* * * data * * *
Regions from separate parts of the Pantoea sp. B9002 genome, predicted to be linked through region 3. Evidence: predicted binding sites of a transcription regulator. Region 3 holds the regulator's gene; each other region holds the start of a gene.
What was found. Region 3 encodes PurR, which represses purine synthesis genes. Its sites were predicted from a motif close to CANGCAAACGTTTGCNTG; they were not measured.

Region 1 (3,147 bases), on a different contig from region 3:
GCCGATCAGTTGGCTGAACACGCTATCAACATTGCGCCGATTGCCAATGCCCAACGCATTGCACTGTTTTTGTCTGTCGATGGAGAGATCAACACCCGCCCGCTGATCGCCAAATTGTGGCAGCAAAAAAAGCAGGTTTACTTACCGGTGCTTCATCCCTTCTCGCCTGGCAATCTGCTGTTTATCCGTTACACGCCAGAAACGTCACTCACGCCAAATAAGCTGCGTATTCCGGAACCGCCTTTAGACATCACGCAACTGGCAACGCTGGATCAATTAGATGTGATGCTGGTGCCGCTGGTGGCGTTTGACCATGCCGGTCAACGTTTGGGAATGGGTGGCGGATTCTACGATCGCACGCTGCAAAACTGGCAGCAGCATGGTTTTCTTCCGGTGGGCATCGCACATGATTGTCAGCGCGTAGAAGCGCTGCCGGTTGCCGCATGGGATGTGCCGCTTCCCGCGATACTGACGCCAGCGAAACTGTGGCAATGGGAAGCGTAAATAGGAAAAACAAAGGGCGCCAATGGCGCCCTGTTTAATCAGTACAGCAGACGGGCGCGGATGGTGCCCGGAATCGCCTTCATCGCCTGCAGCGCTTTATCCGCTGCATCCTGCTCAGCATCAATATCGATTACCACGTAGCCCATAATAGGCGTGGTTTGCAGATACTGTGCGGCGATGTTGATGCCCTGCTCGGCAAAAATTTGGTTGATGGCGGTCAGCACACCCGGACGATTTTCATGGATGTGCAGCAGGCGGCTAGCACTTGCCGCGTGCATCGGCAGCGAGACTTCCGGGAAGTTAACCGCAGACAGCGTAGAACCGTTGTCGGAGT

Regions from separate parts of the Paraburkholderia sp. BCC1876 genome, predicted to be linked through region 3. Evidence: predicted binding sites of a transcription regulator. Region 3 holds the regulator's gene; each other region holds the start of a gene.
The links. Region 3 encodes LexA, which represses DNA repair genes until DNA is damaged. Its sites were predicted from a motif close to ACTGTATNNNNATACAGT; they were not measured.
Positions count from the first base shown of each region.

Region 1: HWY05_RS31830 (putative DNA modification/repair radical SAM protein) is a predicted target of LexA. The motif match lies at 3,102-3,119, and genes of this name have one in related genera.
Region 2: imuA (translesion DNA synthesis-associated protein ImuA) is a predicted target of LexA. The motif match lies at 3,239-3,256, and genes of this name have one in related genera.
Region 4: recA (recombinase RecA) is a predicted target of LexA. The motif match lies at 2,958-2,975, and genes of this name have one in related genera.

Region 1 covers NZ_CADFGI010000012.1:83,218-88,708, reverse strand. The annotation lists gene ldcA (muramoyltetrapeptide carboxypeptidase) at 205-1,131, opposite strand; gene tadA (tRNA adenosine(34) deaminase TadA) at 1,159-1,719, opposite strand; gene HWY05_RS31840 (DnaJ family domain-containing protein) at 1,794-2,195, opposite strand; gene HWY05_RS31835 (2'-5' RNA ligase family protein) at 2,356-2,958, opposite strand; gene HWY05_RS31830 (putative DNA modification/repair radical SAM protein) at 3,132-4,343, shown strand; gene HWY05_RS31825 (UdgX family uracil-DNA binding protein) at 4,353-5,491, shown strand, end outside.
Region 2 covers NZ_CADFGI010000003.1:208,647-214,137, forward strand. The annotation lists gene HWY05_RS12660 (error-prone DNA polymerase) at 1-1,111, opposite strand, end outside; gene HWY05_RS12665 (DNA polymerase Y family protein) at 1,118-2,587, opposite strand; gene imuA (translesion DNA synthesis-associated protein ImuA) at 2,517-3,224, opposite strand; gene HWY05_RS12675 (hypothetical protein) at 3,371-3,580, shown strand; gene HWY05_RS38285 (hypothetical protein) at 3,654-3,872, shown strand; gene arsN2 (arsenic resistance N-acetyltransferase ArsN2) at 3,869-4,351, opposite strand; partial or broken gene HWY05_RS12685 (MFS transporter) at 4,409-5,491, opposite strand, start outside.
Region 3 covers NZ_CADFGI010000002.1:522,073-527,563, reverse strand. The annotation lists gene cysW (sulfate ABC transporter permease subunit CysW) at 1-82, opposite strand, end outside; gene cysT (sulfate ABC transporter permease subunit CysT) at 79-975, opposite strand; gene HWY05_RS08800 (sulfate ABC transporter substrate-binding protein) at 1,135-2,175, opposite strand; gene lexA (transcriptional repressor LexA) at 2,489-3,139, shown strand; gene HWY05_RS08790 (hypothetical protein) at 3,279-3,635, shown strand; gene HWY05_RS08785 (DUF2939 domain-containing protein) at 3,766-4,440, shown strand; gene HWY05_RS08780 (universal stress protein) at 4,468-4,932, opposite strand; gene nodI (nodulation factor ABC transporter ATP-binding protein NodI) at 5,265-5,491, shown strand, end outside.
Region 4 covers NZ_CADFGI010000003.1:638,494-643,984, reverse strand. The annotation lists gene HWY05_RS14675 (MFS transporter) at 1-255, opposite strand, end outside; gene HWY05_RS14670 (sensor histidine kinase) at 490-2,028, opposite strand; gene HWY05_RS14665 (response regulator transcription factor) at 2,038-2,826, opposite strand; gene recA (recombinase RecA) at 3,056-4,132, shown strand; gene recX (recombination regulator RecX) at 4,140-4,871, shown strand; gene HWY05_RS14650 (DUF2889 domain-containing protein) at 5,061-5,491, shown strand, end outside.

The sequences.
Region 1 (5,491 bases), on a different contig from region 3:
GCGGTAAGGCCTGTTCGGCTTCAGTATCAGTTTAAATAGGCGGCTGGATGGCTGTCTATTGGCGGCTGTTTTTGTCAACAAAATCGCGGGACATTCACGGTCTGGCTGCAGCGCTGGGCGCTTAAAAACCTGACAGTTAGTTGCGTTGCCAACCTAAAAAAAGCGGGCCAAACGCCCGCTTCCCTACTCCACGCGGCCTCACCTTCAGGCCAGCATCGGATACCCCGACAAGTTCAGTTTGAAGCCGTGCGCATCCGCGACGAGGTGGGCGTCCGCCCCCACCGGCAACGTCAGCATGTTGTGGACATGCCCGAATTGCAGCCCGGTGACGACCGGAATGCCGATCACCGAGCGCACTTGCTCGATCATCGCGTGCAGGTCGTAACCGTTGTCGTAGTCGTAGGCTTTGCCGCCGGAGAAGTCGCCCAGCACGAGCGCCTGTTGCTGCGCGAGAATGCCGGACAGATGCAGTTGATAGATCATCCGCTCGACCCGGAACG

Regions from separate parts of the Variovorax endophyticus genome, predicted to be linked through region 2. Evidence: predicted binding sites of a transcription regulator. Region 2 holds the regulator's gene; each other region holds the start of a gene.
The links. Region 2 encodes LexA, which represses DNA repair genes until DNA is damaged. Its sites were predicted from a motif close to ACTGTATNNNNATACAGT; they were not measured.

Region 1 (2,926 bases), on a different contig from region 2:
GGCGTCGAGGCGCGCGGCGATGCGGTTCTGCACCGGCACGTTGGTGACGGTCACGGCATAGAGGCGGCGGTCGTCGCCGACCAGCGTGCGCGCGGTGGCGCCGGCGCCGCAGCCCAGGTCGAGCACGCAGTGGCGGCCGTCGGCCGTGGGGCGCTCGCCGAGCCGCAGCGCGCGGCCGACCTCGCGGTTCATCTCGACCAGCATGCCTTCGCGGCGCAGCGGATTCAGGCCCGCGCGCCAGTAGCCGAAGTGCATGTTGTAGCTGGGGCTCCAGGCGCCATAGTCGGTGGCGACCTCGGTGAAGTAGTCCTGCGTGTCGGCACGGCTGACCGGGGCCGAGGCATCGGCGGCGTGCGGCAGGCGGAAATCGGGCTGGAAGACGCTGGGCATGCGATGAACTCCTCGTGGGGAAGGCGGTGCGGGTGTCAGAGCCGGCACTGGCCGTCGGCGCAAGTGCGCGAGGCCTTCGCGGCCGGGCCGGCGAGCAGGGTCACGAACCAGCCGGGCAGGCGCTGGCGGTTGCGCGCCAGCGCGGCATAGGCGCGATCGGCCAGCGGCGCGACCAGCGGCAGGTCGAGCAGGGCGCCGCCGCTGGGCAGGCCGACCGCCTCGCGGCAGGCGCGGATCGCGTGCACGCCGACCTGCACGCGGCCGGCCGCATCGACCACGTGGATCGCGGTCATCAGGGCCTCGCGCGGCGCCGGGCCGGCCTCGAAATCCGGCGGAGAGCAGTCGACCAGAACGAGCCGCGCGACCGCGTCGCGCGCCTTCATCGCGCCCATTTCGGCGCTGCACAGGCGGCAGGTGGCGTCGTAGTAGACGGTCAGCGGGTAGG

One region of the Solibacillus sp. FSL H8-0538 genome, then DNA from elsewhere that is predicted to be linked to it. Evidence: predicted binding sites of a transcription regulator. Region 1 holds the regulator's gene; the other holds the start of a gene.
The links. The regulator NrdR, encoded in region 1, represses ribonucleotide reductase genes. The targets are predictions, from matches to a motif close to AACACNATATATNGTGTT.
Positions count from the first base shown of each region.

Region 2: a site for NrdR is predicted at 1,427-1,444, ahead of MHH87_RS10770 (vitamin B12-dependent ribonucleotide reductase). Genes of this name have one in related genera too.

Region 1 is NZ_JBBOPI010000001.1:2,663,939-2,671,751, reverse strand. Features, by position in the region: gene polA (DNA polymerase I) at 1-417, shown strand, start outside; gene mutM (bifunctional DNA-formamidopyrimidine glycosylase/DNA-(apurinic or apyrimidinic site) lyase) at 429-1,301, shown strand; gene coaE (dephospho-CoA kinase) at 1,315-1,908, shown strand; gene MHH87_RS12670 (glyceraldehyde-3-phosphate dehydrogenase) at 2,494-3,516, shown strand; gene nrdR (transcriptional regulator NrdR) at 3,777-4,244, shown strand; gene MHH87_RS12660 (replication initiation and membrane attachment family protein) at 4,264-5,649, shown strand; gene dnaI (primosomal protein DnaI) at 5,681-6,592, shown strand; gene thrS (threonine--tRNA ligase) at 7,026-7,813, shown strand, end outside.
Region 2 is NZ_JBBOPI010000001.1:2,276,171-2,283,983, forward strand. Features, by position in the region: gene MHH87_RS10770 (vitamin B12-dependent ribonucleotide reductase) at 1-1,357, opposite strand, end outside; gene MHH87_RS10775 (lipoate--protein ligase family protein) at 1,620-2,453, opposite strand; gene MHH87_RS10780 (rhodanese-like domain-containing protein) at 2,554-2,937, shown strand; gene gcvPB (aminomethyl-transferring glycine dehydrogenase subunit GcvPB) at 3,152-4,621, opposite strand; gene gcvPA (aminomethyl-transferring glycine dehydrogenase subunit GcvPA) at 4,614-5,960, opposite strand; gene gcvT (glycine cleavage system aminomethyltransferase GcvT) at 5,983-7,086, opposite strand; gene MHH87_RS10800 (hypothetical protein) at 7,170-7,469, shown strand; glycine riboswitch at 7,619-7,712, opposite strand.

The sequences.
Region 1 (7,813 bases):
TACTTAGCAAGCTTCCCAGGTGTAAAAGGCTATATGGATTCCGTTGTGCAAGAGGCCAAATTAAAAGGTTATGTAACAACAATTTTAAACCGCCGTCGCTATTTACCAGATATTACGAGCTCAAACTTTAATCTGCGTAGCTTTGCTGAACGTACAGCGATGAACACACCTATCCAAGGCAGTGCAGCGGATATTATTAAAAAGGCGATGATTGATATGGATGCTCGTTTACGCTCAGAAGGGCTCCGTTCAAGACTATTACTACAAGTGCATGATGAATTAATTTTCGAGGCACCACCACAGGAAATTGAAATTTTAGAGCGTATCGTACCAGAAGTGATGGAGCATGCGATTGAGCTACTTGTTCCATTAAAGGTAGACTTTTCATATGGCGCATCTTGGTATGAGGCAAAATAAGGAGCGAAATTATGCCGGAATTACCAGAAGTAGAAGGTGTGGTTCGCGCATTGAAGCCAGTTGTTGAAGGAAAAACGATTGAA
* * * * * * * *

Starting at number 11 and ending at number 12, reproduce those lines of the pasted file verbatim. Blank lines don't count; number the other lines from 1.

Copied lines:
Region 1 covers NZ_CADFGI010000012.1:83,218-88,708, reverse strand. The annotation lists gene ldcA (muramoyltetrapeptide carboxypeptidase) at 205-1,131, opposite strand; gene tadA (tRNA adenosine(34) deaminase TadA) at 1,159-1,719, opposite strand; gene HWY05_RS31840 (DnaJ family domain-containing protein) at 1,794-2,195, opposite strand; gene HWY05_RS31835 (2'-5' RNA ligase family protein) at 2,356-2,958, opposite strand; gene HWY05_RS31830 (putative DNA modification/repair radical SAM protein) at 3,132-4,343, shown strand; gene HWY05_RS31825 (UdgX family uracil-DNA binding protein) at 4,353-5,491, shown strand, end outside.
Region 2 covers NZ_CADFGI010000003.1:208,647-214,137, forward strand. The annotation lists gene HWY05_RS12660 (error-prone DNA polymerase) at 1-1,111, opposite strand, end outside; gene HWY05_RS12665 (DNA polymerase Y family protein) at 1,118-2,587, opposite strand; gene imuA (translesion DNA synthesis-associated protein ImuA) at 2,517-3,224, opposite strand; gene HWY05_RS12675 (hypothetical protein) at 3,371-3,580, shown strand; gene HWY05_RS38285 (hypothetical protein) at 3,654-3,872, shown strand; gene arsN2 (arsenic resistance N-acetyltransferase ArsN2) at 3,869-4,351, opposite strand; partial or broken gene HWY05_RS12685 (MFS transporter) at 4,409-5,491, opposite strand, start outside.